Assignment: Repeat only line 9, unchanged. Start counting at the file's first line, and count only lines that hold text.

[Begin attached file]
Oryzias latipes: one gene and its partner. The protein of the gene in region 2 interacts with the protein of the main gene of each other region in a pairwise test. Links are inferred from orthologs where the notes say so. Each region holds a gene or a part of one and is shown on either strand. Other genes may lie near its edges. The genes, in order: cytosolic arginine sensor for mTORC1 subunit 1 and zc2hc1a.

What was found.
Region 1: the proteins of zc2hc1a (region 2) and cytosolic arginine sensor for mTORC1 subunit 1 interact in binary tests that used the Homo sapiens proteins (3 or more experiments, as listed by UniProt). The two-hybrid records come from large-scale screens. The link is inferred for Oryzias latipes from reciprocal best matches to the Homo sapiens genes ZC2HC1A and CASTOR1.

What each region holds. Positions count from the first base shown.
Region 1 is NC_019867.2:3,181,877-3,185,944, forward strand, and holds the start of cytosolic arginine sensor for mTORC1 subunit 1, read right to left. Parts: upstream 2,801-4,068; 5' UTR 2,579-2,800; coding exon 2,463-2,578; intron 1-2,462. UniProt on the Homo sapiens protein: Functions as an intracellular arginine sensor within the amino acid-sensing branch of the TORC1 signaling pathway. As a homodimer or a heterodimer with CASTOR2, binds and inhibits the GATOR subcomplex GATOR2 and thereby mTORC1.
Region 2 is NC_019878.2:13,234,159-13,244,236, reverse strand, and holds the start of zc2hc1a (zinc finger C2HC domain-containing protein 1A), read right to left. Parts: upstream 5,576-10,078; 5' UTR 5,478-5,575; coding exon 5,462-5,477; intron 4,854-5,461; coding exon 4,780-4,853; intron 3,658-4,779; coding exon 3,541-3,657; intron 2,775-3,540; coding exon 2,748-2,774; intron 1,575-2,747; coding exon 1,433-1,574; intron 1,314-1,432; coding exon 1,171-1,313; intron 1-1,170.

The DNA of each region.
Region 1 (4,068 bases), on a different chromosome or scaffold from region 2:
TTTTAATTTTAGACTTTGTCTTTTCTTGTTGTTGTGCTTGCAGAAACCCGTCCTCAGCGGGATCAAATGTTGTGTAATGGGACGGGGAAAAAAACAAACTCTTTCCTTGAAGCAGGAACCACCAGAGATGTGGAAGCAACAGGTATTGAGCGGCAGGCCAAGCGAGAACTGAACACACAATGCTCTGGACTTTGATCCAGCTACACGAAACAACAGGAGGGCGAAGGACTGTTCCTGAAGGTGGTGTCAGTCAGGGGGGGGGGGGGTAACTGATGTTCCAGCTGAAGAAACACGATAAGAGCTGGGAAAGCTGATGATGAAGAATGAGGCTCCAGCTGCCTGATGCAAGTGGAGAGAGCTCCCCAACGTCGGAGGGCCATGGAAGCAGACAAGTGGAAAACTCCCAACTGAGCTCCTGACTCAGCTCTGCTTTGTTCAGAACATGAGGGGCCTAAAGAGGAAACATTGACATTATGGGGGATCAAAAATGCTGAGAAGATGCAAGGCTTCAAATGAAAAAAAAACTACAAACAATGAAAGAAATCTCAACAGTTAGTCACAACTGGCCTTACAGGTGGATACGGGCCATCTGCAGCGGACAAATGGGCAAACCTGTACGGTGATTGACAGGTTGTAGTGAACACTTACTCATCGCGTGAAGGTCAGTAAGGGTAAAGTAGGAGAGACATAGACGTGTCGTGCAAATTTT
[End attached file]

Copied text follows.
TTTTAATTTTAGACTTTGTCTTTTCTTGTTGTTGTGCTTGCAGAAACCCGTCCTCAGCGGGATCAAATGTTGTGTAATGGGACGGGGAAAAAAACAAACTCTTTCCTTGAAGCAGGAACCACCAGAGATGTGGAAGCAACAGGTATTGAGCGGCAGGCCAAGCGAGAACTGAACACACAATGCTCTGGACTTTGATCCAGCTACACGAAACAACAGGAGGGCGAAGGACTGTTCCTGAAGGTGGTGTCAGTCAGGGGGGGGGGGGGTAACTGATGTTCCAGCTGAAGAAACACGATAAGAGCTGGGAAAGCTGATGATGAAGAATGAGGCTCCAGCTGCCTGATGCAAGTGGAGAGAGCTCCCCAACGTCGGAGGGCCATGGAAGCAGACAAGTGGAAAACTCCCAACTGAGCTCCTGACTCAGCTCTGCTTTGTTCAGAACATGAGGGGCCTAAAGAGGAAACATTGACATTATGGGGGATCAAAAATGCTGAGAAGATGCAAGGCTTCAAATGAAAAAAAAACTACAAACAATGAAAGAAATCTCAACAGTTAGTCACAACTGGCCTTACAGGTGGATACGGGCCATCTGCAGCGGACAAATGGGCAAACCTGTACGGTGATTGACAGGTTGTAGTGAACACTTACTCATCGCGTGAAGGTCAGTAAGGGTAAAGTAGGAGAGACATAGACGTGTCGTGCAAATTTT